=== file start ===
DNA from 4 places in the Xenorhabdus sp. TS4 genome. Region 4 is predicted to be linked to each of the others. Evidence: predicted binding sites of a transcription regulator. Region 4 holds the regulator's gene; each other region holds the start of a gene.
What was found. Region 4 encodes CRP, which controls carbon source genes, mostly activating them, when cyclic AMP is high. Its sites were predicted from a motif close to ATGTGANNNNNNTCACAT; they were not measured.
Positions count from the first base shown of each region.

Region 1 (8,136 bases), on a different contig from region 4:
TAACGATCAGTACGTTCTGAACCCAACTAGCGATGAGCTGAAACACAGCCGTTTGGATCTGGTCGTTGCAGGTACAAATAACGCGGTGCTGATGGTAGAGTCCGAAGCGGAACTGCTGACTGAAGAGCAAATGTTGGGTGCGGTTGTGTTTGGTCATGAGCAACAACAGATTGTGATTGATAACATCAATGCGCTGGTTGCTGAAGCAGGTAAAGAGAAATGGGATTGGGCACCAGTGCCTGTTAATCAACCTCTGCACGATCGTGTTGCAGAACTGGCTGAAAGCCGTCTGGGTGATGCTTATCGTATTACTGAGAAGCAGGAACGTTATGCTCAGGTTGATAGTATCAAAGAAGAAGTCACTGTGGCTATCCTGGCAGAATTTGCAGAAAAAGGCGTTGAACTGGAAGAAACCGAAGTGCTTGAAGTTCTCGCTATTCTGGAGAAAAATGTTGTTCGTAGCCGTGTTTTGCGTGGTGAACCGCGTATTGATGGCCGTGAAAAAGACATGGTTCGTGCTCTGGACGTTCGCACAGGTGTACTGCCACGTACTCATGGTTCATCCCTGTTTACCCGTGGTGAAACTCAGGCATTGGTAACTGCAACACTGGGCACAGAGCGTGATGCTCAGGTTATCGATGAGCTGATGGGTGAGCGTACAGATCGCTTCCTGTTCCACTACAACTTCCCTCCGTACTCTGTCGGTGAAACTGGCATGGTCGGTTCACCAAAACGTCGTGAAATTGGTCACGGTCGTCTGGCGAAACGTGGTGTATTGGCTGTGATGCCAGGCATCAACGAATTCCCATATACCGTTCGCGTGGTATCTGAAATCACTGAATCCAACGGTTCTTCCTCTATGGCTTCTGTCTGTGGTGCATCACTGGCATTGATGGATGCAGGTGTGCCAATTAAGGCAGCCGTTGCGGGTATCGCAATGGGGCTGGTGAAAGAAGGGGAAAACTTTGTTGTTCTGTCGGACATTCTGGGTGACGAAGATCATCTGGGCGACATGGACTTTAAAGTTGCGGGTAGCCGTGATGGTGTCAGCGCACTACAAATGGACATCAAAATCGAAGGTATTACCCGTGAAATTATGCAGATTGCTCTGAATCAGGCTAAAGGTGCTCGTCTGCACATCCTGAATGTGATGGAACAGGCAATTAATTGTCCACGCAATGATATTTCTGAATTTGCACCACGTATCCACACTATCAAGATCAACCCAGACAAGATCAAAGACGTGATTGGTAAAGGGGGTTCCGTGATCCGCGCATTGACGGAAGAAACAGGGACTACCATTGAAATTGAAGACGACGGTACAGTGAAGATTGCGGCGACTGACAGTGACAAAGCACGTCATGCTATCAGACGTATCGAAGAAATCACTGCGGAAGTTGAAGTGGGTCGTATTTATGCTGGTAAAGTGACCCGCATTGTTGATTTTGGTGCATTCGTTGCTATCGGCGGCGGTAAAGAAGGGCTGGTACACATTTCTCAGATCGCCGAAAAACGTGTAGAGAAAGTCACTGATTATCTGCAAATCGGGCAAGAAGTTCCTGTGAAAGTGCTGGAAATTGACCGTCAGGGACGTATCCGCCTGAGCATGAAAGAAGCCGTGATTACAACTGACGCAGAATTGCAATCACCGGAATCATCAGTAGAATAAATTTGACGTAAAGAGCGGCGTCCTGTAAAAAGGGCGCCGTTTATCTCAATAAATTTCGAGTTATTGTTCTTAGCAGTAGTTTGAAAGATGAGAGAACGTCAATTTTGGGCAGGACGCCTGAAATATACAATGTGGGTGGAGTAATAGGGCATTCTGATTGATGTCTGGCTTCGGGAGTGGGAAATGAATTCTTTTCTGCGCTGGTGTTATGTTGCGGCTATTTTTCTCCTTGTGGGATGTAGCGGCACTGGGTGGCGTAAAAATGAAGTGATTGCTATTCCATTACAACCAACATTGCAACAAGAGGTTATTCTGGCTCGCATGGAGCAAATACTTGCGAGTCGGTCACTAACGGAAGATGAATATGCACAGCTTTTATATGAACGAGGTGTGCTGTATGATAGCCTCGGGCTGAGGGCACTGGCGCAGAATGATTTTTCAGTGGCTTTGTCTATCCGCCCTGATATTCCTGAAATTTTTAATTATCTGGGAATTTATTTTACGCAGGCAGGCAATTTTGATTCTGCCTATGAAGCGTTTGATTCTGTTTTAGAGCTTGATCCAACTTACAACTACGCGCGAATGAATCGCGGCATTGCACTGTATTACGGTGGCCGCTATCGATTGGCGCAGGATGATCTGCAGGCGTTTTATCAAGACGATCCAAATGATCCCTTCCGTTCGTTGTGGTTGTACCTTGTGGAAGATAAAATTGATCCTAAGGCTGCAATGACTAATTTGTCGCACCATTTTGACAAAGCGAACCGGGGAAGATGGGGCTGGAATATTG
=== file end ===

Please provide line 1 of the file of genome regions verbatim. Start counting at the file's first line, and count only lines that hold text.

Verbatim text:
DNA from 4 places in the Xenorhabdus sp. TS4 genome. Region 4 is predicted to be linked to each of the others. Evidence: predicted binding sites of a transcription regulator. Region 4 holds the regulator's gene; each other region holds the start of a gene.